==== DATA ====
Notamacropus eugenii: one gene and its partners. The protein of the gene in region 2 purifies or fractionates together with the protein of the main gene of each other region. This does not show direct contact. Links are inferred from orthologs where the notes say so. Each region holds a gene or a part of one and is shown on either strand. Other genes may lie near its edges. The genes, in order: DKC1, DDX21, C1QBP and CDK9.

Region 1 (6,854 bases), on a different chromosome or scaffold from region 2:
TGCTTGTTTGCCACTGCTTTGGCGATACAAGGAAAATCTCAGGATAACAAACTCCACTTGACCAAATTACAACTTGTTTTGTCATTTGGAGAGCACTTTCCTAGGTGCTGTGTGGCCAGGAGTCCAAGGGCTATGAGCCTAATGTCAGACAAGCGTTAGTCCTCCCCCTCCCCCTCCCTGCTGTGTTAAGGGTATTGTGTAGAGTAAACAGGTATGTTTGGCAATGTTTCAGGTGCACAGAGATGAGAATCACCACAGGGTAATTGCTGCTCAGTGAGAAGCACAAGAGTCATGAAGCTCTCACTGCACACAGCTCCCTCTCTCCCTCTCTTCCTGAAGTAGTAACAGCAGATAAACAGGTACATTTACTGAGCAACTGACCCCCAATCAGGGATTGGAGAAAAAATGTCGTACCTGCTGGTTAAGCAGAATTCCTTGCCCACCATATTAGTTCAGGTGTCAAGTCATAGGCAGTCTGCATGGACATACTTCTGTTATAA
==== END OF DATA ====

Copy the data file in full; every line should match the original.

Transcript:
Notamacropus eugenii: one gene and its partners. The protein of the gene in region 2 purifies or fractionates together with the protein of the main gene of each other region. This does not show direct contact. Links are inferred from orthologs where the notes say so. Each region holds a gene or a part of one and is shown on either strand. Other genes may lie near its edges. The genes, in order: DKC1, DDX21, C1QBP and CDK9.

Region 1 (6,854 bases), on a different chromosome or scaffold from region 2:
TGCTTGTTTGCCACTGCTTTGGCGATACAAGGAAAATCTCAGGATAACAAACTCCACTTGACCAAATTACAACTTGTTTTGTCATTTGGAGAGCACTTTCCTAGGTGCTGTGTGGCCAGGAGTCCAAGGGCTATGAGCCTAATGTCAGACAAGCGTTAGTCCTCCCCCTCCCCCTCCCTGCTGTGTTAAGGGTATTGTGTAGAGTAAACAGGTATGTTTGGCAATGTTTCAGGTGCACAGAGATGAGAATCACCACAGGGTAATTGCTGCTCAGTGAGAAGCACAAGAGTCATGAAGCTCTCACTGCACACAGCTCCCTCTCTCCCTCTCTTCCTGAAGTAGTAACAGCAGATAAACAGGTACATTTACTGAGCAACTGACCCCCAATCAGGGATTGGAGAAAAAATGTCGTACCTGCTGGTTAAGCAGAATTCCTTGCCCACCATATTAGTTCAGGTGTCAAGTCATAGGCAGTCTGCATGGACATACTTCTGTTATAA